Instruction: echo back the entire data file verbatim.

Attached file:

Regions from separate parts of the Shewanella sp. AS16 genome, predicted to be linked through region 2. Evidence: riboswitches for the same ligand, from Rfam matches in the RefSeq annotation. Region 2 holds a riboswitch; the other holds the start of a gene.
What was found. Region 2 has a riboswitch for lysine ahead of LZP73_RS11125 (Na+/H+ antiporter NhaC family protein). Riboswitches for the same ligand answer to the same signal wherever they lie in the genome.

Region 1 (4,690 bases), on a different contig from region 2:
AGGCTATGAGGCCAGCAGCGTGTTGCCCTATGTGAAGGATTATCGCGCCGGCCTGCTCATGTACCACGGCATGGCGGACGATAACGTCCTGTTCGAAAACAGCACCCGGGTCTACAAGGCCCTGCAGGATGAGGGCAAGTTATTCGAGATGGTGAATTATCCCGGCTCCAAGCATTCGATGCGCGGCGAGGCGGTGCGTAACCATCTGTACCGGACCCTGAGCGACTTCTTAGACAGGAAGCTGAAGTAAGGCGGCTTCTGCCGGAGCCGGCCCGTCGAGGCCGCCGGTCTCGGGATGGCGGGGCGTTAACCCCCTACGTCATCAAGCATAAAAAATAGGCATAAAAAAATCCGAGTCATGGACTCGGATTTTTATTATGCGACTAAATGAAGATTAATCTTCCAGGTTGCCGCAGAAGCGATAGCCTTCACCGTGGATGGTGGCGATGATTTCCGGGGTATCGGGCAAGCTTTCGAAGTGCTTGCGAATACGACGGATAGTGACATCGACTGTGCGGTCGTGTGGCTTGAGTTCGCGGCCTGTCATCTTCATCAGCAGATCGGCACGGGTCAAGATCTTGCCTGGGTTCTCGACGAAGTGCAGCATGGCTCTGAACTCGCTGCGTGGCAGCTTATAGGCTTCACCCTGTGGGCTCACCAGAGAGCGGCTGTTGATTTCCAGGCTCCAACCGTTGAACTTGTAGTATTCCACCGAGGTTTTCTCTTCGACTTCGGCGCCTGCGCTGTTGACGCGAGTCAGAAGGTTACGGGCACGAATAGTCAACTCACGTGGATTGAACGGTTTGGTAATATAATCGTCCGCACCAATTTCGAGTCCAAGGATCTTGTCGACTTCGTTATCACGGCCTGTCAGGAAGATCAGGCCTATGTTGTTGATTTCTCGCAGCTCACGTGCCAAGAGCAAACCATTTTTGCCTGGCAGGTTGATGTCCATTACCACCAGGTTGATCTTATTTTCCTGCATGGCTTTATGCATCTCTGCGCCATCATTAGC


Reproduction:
Regions from separate parts of the Shewanella sp. AS16 genome, predicted to be linked through region 2. Evidence: riboswitches for the same ligand, from Rfam matches in the RefSeq annotation. Region 2 holds a riboswitch; the other holds the start of a gene.
What was found. Region 2 has a riboswitch for lysine ahead of LZP73_RS11125 (Na+/H+ antiporter NhaC family protein). Riboswitches for the same ligand answer to the same signal wherever they lie in the genome.

Region 1 (4,690 bases), on a different contig from region 2:
AGGCTATGAGGCCAGCAGCGTGTTGCCCTATGTGAAGGATTATCGCGCCGGCCTGCTCATGTACCACGGCATGGCGGACGATAACGTCCTGTTCGAAAACAGCACCCGGGTCTACAAGGCCCTGCAGGATGAGGGCAAGTTATTCGAGATGGTGAATTATCCCGGCTCCAAGCATTCGATGCGCGGCGAGGCGGTGCGTAACCATCTGTACCGGACCCTGAGCGACTTCTTAGACAGGAAGCTGAAGTAAGGCGGCTTCTGCCGGAGCCGGCCCGTCGAGGCCGCCGGTCTCGGGATGGCGGGGCGTTAACCCCCTACGTCATCAAGCATAAAAAATAGGCATAAAAAAATCCGAGTCATGGACTCGGATTTTTATTATGCGACTAAATGAAGATTAATCTTCCAGGTTGCCGCAGAAGCGATAGCCTTCACCGTGGATGGTGGCGATGATTTCCGGGGTATCGGGCAAGCTTTCGAAGTGCTTGCGAATACGACGGATAGTGACATCGACTGTGCGGTCGTGTGGCTTGAGTTCGCGGCCTGTCATCTTCATCAGCAGATCGGCACGGGTCAAGATCTTGCCTGGGTTCTCGACGAAGTGCAGCATGGCTCTGAACTCGCTGCGTGGCAGCTTATAGGCTTCACCCTGTGGGCTCACCAGAGAGCGGCTGTTGATTTCCAGGCTCCAACCGTTGAACTTGTAGTATTCCACCGAGGTTTTCTCTTCGACTTCGGCGCCTGCGCTGTTGACGCGAGTCAGAAGGTTACGGGCACGAATAGTCAACTCACGTGGATTGAACGGTTTGGTAATATAATCGTCCGCACCAATTTCGAGTCCAAGGATCTTGTCGACTTCGTTATCACGGCCTGTCAGGAAGATCAGGCCTATGTTGTTGATTTCTCGCAGCTCACGTGCCAAGAGCAAACCATTTTTGCCTGGCAGGTTGATGTCCATTACCACCAGGTTGATCTTATTTTCCTGCATGGCTTTATGCATCTCTGCGCCATCATTAGC